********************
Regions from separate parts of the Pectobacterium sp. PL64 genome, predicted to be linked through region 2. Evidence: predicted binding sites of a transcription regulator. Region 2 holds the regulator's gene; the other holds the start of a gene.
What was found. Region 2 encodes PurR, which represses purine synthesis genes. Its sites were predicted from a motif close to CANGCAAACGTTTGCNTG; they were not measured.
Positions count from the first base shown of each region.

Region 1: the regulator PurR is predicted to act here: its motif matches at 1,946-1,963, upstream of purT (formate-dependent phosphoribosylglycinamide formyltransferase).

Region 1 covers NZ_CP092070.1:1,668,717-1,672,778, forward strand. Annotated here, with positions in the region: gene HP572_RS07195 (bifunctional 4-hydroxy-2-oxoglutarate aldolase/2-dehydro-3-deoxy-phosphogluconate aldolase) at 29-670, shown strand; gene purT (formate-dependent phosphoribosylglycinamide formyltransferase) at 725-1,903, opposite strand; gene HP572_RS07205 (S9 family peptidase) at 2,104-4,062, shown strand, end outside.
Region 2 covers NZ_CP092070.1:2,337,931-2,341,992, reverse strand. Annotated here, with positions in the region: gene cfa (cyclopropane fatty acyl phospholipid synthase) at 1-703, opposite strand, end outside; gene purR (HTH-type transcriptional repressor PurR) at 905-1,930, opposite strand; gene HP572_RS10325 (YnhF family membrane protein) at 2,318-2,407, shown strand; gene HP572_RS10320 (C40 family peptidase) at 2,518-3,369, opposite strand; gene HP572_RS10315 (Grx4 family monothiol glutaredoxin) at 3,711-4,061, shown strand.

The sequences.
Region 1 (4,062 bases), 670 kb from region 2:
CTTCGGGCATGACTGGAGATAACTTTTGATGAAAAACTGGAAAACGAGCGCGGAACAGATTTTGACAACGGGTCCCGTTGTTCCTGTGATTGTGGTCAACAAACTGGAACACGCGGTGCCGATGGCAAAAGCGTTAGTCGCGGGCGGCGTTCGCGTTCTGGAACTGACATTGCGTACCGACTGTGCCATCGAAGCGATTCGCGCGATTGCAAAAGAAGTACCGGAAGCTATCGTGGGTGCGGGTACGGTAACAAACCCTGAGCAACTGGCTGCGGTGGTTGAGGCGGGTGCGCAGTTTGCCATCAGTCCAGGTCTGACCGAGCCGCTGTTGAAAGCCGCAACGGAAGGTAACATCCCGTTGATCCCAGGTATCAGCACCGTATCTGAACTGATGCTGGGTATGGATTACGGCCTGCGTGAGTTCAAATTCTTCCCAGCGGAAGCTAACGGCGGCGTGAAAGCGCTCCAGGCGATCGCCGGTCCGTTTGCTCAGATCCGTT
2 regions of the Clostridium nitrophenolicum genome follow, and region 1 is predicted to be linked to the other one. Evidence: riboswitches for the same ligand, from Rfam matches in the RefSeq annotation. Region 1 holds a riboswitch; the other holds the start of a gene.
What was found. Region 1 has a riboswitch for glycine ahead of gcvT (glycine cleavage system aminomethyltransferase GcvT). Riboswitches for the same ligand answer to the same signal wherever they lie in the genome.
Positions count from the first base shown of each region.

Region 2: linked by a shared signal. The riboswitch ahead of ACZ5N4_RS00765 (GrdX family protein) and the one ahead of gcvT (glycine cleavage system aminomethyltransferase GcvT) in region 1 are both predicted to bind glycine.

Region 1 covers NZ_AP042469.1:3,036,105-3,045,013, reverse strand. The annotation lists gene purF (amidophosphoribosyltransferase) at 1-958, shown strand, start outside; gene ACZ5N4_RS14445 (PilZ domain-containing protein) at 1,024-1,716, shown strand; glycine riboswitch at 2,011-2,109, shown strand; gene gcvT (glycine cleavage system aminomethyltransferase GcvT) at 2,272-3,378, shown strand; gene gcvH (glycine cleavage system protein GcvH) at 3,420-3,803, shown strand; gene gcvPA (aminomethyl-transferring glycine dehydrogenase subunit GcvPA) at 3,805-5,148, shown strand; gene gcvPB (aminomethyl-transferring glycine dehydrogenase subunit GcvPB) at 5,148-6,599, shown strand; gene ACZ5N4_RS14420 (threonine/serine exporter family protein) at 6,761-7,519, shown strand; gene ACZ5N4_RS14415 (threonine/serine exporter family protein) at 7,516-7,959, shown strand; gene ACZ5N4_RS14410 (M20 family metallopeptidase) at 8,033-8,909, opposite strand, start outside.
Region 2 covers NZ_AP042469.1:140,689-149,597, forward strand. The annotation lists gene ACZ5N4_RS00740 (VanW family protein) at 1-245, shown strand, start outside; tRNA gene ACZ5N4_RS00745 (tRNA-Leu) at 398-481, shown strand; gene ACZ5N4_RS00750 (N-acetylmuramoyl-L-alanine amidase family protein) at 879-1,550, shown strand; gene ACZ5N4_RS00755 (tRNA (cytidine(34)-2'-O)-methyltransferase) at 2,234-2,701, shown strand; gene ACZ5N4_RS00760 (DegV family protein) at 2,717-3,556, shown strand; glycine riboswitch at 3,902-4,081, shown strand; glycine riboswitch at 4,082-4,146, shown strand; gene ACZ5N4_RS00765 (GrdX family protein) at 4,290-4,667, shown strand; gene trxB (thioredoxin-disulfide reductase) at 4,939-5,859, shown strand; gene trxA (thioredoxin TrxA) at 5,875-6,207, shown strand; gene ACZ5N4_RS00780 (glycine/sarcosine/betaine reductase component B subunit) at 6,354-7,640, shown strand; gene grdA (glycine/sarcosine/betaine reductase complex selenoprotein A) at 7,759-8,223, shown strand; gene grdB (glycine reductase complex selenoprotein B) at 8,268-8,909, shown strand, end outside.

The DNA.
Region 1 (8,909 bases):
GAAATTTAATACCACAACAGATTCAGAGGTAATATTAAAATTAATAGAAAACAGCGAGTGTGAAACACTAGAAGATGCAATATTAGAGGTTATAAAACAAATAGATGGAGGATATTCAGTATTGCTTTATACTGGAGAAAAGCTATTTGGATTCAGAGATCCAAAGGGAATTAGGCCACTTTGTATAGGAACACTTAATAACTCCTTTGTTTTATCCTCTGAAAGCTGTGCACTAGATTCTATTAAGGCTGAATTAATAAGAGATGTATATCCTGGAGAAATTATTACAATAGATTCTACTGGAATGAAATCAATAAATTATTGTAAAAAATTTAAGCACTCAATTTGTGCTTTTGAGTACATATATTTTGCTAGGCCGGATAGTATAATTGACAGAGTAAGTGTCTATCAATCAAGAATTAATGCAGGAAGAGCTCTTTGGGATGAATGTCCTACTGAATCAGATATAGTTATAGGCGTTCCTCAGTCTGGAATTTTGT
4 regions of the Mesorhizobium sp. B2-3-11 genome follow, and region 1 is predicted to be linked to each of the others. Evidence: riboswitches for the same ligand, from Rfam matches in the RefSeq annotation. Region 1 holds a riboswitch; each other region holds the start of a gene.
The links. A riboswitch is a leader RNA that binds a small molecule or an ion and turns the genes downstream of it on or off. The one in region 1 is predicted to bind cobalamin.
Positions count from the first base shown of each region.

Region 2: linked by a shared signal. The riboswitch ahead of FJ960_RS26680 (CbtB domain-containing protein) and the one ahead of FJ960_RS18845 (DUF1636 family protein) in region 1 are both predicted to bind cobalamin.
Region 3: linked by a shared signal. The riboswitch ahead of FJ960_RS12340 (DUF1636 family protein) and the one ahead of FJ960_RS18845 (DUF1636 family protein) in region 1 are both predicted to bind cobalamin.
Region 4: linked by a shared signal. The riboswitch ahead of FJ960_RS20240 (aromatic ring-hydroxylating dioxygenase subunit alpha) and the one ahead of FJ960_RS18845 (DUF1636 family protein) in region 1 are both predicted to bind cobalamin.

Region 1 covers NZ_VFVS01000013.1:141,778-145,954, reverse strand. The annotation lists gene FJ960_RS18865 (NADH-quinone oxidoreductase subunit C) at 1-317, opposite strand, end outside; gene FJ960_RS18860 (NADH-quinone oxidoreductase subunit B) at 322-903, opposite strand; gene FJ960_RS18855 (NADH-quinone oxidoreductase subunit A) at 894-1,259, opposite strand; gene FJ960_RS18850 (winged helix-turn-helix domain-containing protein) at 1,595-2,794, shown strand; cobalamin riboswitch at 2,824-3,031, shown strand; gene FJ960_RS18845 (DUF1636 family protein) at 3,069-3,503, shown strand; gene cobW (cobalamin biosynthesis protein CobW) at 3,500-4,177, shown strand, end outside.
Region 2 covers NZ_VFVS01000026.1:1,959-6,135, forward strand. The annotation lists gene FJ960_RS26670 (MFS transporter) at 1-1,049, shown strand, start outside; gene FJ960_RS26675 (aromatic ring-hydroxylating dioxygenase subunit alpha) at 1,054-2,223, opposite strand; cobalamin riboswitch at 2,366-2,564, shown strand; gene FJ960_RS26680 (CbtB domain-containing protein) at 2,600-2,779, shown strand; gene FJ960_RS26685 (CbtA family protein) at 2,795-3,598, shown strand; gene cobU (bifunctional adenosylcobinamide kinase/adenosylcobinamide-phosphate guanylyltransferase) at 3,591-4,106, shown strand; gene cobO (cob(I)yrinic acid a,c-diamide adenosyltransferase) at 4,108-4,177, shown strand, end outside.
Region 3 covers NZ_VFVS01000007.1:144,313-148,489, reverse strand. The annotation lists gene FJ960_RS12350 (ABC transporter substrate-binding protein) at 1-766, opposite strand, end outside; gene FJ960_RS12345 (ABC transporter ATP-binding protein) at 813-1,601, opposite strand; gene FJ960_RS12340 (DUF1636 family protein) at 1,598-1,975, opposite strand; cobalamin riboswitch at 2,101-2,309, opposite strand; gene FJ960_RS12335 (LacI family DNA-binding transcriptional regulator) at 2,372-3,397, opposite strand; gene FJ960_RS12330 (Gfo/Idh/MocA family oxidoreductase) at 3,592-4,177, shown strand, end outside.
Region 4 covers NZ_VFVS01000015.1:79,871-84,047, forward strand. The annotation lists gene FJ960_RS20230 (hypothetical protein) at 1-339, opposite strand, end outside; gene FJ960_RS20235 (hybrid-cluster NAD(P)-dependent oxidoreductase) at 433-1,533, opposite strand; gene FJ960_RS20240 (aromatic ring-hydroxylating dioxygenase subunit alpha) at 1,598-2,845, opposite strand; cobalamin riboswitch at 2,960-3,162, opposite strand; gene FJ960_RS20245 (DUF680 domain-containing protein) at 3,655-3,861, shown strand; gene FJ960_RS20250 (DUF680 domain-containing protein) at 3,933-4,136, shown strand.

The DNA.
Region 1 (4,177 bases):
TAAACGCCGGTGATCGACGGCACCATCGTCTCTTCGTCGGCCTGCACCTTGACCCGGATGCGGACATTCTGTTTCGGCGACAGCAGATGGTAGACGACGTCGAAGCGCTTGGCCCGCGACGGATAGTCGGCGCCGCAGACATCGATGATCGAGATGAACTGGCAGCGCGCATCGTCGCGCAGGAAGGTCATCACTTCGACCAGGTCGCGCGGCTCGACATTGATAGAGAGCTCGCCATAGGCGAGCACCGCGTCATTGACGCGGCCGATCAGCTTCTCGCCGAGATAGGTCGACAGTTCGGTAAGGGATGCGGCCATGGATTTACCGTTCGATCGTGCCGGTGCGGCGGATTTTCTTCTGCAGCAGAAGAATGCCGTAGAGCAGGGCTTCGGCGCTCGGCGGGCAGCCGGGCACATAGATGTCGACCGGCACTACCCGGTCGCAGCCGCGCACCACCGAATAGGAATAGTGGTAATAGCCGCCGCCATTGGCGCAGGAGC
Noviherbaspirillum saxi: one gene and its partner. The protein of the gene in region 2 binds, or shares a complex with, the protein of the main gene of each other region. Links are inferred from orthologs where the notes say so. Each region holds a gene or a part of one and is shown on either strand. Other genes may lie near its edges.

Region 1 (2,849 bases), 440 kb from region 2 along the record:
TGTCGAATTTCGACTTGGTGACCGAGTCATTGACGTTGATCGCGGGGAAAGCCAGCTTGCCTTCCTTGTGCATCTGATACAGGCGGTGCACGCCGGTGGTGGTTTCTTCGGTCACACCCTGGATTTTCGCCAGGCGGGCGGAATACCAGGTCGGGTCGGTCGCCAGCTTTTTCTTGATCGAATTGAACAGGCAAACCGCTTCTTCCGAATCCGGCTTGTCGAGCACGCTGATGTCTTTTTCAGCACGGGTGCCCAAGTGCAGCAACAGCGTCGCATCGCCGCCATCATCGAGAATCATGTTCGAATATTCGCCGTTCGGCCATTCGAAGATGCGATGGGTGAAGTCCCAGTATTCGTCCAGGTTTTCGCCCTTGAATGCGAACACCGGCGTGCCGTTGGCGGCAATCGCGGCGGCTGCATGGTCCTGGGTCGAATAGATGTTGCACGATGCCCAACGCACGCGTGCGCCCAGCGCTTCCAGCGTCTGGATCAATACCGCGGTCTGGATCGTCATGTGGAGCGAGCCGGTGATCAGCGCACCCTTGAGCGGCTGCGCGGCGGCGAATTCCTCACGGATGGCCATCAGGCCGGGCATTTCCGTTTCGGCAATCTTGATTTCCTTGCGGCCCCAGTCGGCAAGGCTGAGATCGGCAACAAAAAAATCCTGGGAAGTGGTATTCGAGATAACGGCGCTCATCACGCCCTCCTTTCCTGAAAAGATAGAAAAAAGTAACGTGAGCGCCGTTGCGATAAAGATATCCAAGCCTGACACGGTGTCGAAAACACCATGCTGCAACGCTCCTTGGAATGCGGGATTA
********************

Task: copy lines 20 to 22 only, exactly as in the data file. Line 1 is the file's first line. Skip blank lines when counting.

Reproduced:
The links. A riboswitch is a leader RNA that binds a small molecule or an ion and turns the genes downstream of it on or off. The one in region 1 is predicted to bind cobalamin.
Positions count from the first base shown of each region.

Region 2: linked by a shared signal. The riboswitch ahead of FJ960_RS26680 (CbtB domain-containing protein) and the one ahead of FJ960_RS18845 (DUF1636 family protein) in region 1 are both predicted to bind cobalamin.